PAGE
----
The covert content has been aptly dubbed ‘malvertisements’ and has soared by 260% in the first half of 2015 compared to last year’s figures. Of course Yahoo! isn’t the only victim but it does appear to have suffered more than most.
Earlier this month industry-leading anti-malware and internet security software provider Malwarebytes exposed an underhand new malvertising campaign specifically engineered to attack Yahoo sites. While the search engine was quick to shut down the assault the group did briefly gain access to the company’s 6.9 billion monthly users. The hackers used the insider status to roll out the Angler Exploit Kit, made notorious during the CryptoWall ransomware and effect click fraud bouts.
So what exactly are malvertisements and why should we be concerned? Read on as we explore the phenomenon.
A new breed of malware?
James Pleger, research director at RiskIQ describes malvertisements as “A combination of ‘malware’ and ‘advertisements,' or simply malware that comes through an advertisement." If content is both malicious and delivered via an advertisement, it neatly falls into the malvertisement category.
For the majority of users malvertisements are undetectable. They take on the same seemingly legitimate and indistinguishable appearance as the ads that pop-up across websites, blogs and social networks in their thousands. This "hiding-in-the-open" technique lulls browsers into a false sense of security and makes malvertisments a hugely effective way of overcoming online suspicion and hesitancy.
Lifting the lid on the malvertisements trend
RiskIQ released its latest report at the annual Black Hat cybersecurity and hacking convention in Las Vegas. The San Francisco based cyber security company analyses around two billion publisher pages and 10 million mobile apps on a daily basis. It used this heavyweight data to reveal the extent of the malvertisements phenomenon that’s currently plaguing Yahoo. In the first six months of 2015 analysts logged a staggering 450,000 malicious ads. This represents a 200,000 increase on last year’s figure of 250,000. The data also indicated that unique malvertisements are also on the rise, with the presence of these rising by 60%. Yahoo! is infiltrated with 80,000 of these every six months.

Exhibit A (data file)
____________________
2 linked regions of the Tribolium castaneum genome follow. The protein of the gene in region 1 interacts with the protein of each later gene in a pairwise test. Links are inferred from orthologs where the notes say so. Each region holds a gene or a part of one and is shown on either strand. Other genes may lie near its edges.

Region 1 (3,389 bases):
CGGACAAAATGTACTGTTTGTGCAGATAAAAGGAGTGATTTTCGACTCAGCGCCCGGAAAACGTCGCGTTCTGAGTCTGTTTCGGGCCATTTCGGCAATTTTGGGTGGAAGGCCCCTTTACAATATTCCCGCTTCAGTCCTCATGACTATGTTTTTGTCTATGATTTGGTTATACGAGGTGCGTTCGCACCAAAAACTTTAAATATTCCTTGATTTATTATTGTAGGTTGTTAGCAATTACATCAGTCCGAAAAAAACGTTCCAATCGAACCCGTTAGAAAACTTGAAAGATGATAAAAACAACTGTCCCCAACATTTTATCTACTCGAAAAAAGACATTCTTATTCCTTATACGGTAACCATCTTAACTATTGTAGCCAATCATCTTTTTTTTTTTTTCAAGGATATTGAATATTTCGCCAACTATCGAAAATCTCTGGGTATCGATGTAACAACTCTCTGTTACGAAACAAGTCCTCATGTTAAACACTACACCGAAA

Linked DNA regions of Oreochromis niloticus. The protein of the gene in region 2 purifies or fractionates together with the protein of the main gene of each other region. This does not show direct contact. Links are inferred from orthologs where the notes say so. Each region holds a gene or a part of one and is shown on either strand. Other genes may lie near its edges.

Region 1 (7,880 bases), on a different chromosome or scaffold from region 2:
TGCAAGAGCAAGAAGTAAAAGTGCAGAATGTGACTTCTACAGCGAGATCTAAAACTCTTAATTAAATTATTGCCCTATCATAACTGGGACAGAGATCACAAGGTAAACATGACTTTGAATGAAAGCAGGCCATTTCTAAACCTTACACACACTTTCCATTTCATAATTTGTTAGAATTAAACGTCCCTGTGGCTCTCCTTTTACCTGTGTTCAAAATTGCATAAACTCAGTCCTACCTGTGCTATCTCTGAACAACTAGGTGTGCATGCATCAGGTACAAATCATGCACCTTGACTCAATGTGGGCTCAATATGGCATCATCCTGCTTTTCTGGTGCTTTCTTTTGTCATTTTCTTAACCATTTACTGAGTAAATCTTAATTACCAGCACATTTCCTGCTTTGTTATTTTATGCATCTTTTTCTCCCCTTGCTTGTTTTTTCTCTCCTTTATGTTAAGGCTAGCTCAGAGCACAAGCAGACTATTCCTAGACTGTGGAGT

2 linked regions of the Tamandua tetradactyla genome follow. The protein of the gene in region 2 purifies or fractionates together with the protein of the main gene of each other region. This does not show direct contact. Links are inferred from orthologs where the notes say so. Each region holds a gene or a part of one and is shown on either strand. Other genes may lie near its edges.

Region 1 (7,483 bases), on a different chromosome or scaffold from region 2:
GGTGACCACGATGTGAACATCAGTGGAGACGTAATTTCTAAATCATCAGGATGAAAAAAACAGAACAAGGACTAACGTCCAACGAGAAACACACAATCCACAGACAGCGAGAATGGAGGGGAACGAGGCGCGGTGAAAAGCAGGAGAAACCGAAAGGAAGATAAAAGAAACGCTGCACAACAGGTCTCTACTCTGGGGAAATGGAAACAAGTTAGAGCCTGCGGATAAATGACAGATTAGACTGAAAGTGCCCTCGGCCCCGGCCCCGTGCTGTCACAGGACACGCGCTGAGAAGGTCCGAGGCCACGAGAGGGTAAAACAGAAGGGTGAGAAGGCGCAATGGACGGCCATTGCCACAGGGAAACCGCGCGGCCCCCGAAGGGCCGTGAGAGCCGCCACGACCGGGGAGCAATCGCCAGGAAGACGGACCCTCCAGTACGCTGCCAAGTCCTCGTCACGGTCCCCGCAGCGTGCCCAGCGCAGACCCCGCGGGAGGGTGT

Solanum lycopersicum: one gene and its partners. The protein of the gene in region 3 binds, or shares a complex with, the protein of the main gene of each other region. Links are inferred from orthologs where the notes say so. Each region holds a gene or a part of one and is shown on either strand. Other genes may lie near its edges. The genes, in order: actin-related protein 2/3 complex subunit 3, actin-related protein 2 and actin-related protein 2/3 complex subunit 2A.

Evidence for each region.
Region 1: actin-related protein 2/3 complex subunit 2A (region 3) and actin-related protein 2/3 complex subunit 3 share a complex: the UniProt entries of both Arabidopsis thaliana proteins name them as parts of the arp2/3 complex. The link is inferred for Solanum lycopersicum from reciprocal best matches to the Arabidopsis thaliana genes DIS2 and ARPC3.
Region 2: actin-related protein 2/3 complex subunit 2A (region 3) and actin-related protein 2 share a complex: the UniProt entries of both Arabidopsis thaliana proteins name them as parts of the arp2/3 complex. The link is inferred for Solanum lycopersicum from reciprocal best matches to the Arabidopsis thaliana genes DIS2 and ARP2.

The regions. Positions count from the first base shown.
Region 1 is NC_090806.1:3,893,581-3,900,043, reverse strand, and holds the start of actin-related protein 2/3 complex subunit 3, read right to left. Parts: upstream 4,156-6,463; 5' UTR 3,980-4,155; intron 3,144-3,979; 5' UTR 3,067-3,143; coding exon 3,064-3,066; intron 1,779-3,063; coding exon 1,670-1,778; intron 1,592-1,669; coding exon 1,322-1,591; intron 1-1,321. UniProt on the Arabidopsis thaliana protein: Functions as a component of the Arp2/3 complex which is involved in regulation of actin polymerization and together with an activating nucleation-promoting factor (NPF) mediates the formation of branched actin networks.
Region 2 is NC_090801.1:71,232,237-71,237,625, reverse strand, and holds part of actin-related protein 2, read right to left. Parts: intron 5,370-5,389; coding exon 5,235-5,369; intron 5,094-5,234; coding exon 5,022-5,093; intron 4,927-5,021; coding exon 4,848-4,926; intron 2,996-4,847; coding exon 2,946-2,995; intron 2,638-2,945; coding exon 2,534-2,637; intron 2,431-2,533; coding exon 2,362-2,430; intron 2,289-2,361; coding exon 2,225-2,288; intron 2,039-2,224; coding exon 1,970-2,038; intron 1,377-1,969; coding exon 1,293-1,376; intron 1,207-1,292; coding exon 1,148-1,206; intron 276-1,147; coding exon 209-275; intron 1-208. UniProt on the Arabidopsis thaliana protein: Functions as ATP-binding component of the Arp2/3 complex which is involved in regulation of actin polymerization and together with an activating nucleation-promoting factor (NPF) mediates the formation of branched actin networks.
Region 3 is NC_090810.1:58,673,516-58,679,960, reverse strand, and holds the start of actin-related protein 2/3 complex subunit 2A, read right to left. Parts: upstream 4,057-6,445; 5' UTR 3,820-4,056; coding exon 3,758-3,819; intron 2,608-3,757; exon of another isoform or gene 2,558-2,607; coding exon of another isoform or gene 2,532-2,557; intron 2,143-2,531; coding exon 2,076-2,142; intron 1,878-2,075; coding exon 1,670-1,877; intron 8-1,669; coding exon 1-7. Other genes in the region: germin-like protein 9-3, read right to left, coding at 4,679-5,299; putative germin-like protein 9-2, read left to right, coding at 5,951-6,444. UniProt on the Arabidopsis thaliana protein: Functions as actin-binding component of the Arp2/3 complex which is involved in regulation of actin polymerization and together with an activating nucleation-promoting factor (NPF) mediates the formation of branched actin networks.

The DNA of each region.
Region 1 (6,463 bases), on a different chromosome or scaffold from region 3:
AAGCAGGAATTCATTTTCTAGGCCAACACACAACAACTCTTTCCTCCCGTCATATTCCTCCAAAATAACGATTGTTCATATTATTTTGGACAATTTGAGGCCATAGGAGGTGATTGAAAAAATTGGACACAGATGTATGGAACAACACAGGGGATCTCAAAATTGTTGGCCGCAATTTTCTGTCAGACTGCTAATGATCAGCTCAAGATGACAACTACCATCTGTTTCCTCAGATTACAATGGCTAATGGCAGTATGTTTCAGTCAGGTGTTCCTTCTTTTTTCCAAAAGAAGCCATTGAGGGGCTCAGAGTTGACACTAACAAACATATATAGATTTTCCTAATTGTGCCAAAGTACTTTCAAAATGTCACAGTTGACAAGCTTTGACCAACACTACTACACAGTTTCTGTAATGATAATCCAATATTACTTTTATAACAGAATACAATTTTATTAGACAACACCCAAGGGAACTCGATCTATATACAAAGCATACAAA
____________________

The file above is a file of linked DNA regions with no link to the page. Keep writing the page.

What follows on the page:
Pleger explains, “The major increase we have seen in the number of malvertisements over the past 48 months confirms that digital ads have become the preferred method for distributing malware.”
Should we be shaking at our keyboards?
So what does the rise in malvertisements mean for the digital world? RiskIQ has grave concerns that the automated nature of the industry leaves users vulnerable to attacks. For sophisticated cyber criminals, concealing malicious code inside ads or embedding web pages with executables is now all too easy.
Users infected by ransomware often discover their hard drive has been encrypted and are directed to pay a fee to unblock it or, will find themselves redirected towards websites they wouldn’t otherwise visit.
Unsurprisingly, it’s widely known, used and trusted applications that malvertisements target. RiskIQ revealed that Flash updates were the most commonly used malware download bait, followed by AV and Java updates. These fake software update prompts are now considered the most effective way to covertly install malware, overtaking the popularity of exploit kits.
As for why malvertisements have soared in popularity over the past 12 months – Pleger maintains that it’s simply because they are effective, robust and easy to roll out.
“There are a number of reasons for this development, including the fact that malvertisements are difficult to detect and take down since they are delivered through ad networks and are not resident on websites,” he explains. They also allow attackers to exploit the powerful profiling capabilities of these networks to precisely target specific populations of users.”
So is the malvertisement epidemic here to stay? Yahoo and its fellow web giants are working vigorously to fight malvertisement cyber criminals and inevitably they’ll succeed. But unfortunately, for every ultra-talented security developer there’s a similarly apt cyber criminal dreaming up new ways to target everyday internet users. Staying one step ahead of these digital felons is where the focus needs to be as we enter the final quarter of 2015.
How can users protect themselves?
There are a number of ways users can protect themselves from malvertisments;
- Disable flash players in all browsers
- Install anti-virus software with malware detection built in
- Install updates for operating systems and applications as they become available